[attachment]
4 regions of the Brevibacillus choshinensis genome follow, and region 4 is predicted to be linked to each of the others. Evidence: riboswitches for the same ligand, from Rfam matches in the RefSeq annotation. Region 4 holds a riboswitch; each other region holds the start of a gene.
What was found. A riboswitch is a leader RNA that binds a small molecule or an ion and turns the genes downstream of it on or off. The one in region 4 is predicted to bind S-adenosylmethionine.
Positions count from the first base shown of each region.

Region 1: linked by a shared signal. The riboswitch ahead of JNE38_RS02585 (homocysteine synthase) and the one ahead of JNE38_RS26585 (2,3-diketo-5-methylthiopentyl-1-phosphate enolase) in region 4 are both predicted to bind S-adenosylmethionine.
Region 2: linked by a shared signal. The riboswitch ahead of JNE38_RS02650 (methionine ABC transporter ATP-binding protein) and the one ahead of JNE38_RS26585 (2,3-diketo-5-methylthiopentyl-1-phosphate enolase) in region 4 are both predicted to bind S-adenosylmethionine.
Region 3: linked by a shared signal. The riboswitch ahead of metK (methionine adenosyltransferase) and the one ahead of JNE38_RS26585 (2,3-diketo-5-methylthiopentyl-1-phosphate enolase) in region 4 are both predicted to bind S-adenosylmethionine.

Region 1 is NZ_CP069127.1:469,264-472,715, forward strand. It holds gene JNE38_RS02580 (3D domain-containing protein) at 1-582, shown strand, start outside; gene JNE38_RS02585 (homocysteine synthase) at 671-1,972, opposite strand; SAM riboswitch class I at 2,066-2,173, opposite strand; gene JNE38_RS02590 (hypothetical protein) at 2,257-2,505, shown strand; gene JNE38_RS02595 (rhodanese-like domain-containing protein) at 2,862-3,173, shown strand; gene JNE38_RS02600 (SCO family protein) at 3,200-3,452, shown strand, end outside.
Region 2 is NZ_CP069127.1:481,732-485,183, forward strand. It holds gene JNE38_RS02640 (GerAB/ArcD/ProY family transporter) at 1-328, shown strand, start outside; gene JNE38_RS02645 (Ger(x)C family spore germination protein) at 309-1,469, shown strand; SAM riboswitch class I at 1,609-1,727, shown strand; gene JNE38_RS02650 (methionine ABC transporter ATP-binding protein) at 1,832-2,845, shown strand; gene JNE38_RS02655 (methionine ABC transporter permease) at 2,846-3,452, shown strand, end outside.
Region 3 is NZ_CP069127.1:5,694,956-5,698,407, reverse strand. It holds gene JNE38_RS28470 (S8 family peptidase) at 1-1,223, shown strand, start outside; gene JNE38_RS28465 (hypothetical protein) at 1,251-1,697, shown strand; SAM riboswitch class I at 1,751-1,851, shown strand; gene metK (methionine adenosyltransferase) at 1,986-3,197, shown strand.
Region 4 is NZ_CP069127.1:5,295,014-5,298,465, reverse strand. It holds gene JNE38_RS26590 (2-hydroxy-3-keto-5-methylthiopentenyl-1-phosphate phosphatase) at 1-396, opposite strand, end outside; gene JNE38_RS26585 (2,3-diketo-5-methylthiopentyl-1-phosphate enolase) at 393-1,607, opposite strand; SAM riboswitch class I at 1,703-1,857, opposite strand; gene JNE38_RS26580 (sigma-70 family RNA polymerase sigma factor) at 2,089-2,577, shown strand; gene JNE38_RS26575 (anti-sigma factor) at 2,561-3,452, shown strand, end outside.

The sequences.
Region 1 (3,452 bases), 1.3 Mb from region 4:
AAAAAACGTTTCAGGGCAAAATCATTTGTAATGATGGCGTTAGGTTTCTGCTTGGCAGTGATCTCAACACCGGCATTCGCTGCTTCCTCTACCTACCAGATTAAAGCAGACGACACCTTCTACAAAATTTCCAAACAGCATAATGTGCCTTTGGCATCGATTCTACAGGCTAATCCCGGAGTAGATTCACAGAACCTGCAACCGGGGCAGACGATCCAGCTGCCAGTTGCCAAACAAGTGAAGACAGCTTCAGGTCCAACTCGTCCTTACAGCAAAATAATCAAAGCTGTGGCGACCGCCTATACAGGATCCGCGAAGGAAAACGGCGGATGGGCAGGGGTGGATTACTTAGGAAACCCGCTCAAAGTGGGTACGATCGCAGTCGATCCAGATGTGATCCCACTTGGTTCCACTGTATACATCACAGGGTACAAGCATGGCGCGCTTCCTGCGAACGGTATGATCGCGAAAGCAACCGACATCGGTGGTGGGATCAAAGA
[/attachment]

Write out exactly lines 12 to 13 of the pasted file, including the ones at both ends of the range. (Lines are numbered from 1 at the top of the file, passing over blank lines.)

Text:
Region 1 (3,452 bases), 1.3 Mb from region 4:
AAAAAACGTTTCAGGGCAAAATCATTTGTAATGATGGCGTTAGGTTTCTGCTTGGCAGTGATCTCAACACCGGCATTCGCTGCTTCCTCTACCTACCAGATTAAAGCAGACGACACCTTCTACAAAATTTCCAAACAGCATAATGTGCCTTTGGCATCGATTCTACAGGCTAATCCCGGAGTAGATTCACAGAACCTGCAACCGGGGCAGACGATCCAGCTGCCAGTTGCCAAACAAGTGAAGACAGCTTCAGGTCCAACTCGTCCTTACAGCAAAATAATCAAAGCTGTGGCGACCGCCTATACAGGATCCGCGAAGGAAAACGGCGGATGGGCAGGGGTGGATTACTTAGGAAACCCGCTCAAAGTGGGTACGATCGCAGTCGATCCAGATGTGATCCCACTTGGTTCCACTGTATACATCACAGGGTACAAGCATGGCGCGCTTCCTGCGAACGGTATGATCGCGAAAGCAACCGACATCGGTGGTGGGATCAAAGA